Patience on a monument
A PERFECT WIFE by Cristina Odone Orion, 116.99, pp. 217 Agovernment is in its sleaze-ridden death throes, the opposition is lying in wait, preparing for its own moment of glory. Rival newspapers, each with their own agenda, report unfolding events as best suits them. Meanwhile the movers and shakers must continue, and come to terms with, their own lives.
Nina, the perfect wife of the title, is mother of one slightly feeble son and wife to Michael Lewis, the not remotely feeble deputy editor of the Sunday Herald. She is beautiful and loyal, a soulmate, cook and helpmeet to her husband, and even has her own career as a columnist on Society. They make the perfect glittering media couple, but she does have a secret. This is that she loves her husband with a blind, gripping passion, a passion of which even he must (in her view) be kept unaware. This could be deeply moving, but seems more a superb post-feminist joke in the days when wifely secrets are more often other men (or women), or foul habits. And while she hides her love for her husband for fear of suffocating him, he is driven by her cool, wifely affection into the arms of an adoring and plain young colleague. These are the confusions of emotional need in a life lived on the surface.
This plot forms the bones onto which the meat of the main theme is hung. For into this world of self-interest and double standards steps the charismatic Alexander Connaught, the young and very handsome vicar who heads the Renewal Movement. This movement is all Old Major hopes for — a family-oriented society glossed with New Labour lips, teeth and charm. And it works. Its converts number not only the lost young souls who will attach themselves to any new passing craze but ambitious politicians and the reformed serial adulter- ess Lady Katherine Stevenson, whose husband owns the Daily and Sunday Heralds.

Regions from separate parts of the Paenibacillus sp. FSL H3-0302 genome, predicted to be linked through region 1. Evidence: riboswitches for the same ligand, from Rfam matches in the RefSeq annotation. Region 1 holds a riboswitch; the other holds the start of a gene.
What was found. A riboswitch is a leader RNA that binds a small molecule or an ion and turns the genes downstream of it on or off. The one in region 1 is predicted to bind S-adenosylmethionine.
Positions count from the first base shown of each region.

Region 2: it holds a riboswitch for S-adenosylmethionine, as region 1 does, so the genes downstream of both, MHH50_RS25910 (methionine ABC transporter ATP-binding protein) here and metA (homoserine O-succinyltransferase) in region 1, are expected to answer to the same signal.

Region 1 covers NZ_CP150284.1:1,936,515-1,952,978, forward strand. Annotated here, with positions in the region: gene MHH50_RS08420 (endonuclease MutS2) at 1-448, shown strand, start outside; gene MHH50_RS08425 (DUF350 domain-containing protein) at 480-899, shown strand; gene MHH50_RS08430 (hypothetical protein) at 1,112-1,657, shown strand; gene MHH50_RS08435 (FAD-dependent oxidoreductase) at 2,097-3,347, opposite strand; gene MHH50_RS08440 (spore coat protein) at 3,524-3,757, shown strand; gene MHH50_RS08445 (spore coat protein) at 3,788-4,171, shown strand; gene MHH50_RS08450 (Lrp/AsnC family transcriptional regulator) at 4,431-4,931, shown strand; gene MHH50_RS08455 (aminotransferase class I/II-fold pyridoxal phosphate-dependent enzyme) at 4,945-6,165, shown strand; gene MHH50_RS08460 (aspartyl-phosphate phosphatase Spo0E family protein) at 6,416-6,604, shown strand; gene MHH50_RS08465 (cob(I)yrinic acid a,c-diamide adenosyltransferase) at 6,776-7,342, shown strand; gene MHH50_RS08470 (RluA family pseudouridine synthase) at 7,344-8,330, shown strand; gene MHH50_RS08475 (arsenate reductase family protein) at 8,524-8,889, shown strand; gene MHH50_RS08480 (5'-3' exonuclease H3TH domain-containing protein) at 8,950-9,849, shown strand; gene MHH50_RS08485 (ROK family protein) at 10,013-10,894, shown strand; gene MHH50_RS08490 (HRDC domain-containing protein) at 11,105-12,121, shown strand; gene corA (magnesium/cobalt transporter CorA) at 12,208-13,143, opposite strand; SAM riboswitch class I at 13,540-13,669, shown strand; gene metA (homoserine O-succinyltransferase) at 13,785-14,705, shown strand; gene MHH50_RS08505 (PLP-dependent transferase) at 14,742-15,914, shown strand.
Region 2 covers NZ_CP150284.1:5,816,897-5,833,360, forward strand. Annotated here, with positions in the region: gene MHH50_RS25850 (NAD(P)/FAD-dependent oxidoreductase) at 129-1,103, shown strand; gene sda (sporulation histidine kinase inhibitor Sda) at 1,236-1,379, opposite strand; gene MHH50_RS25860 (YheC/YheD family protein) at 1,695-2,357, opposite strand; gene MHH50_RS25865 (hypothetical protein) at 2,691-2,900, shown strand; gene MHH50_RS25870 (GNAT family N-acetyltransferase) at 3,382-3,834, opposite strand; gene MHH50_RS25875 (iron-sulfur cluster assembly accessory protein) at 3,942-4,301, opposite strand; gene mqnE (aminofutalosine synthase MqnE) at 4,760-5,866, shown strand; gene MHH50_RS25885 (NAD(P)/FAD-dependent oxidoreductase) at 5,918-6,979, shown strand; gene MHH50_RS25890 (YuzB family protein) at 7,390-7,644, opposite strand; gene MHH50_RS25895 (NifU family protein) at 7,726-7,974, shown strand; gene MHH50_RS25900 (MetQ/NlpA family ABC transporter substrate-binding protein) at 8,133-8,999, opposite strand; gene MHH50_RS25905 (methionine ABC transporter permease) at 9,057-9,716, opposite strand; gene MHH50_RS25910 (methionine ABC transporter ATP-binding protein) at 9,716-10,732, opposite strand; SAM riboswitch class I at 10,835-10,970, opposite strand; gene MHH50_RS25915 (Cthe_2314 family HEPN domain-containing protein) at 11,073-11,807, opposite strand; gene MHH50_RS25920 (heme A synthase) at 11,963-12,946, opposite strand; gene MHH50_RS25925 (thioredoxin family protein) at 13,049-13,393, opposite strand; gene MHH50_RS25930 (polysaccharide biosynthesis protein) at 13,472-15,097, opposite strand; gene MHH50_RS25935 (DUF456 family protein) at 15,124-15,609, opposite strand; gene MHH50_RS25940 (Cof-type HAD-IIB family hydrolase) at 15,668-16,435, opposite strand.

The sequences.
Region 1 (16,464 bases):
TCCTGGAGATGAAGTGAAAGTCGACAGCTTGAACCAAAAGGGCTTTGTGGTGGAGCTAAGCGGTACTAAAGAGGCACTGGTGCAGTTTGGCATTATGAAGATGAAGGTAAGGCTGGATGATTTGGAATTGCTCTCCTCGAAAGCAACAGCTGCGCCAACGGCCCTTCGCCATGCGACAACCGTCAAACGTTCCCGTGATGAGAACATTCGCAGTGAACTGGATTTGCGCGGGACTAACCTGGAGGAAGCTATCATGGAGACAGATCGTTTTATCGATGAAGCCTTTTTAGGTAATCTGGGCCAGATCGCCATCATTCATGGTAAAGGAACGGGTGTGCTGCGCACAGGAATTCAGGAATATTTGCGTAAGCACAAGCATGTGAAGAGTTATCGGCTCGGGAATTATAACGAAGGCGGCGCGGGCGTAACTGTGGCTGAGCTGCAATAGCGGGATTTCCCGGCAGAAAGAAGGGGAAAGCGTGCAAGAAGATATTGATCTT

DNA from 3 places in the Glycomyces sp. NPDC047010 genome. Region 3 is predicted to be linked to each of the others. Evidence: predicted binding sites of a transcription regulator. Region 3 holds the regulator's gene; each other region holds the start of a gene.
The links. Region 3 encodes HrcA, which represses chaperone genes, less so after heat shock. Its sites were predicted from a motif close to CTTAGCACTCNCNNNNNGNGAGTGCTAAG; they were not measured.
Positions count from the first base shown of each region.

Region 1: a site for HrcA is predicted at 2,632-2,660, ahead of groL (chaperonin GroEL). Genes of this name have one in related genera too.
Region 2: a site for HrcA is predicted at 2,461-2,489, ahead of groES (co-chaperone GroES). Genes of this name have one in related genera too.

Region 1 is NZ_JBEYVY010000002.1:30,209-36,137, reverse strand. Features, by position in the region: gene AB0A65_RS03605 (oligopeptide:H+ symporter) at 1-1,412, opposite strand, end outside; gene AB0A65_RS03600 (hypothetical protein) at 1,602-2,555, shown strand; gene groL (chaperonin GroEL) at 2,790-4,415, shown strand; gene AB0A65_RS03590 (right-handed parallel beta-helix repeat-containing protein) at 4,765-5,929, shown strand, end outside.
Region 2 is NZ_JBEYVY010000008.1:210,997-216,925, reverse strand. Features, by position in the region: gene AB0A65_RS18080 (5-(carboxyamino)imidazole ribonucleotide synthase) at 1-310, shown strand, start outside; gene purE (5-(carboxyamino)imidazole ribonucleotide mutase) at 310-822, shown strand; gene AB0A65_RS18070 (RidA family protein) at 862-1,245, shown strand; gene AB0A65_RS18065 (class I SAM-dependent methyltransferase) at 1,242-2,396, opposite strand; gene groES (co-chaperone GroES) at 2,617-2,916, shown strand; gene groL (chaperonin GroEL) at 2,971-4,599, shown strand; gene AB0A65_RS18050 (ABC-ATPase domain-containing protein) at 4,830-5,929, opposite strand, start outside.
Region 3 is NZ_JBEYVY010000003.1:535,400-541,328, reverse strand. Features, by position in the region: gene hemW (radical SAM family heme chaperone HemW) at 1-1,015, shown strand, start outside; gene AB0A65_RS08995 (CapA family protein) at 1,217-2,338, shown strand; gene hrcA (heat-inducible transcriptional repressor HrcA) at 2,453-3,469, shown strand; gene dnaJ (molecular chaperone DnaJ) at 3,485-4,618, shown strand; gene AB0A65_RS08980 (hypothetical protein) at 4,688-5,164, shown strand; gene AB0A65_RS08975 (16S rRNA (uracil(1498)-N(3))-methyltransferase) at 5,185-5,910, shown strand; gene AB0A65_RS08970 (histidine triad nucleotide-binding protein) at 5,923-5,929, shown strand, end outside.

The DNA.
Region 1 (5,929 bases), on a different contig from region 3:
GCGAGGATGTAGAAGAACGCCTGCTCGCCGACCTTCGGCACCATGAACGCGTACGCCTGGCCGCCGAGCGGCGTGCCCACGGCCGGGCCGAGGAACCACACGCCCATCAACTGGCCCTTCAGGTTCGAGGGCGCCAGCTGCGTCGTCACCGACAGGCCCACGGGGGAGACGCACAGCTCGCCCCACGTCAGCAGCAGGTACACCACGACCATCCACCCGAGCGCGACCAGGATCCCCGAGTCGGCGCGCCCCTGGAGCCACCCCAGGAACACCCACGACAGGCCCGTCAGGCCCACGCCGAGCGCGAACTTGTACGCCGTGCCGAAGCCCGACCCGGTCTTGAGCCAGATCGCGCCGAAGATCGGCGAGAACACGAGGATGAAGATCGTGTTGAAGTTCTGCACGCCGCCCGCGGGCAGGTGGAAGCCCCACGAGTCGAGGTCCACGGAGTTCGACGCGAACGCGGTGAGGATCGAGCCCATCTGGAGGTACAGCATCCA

Nina, like all nicely brought up Catholic girls, is at first deeply suspicious of Alexan- der's evangelistic brand of Christianity. She finds his services embarrassing more than moving, but inevitably there is something about the man himself which attracts her. What begins as a professional interest becomes something more personal. Michael's young lover is, after all, a mem- ber of Alexander's Church. Perhaps she too will find an answer in the Renewal Movement.
Odone's novel is an interesting deconstruction of what constitutes morali- ty, and it is written by an author with her own clear moral line. She, like Nina, cannot in the end approve of the kind of moral reform headed by the powerful and intrusive do-gooders exemplified by Connaught. No matter which path a person takes, it is in the end their own personal morality which they must confront and with which they must live. On a lighter level, the novel is also an enjoyable love story, and a peep at the worlds of journal- ism and the fringes of political life which will confirm many readers' worst preju- dices. And what could be more fun than that?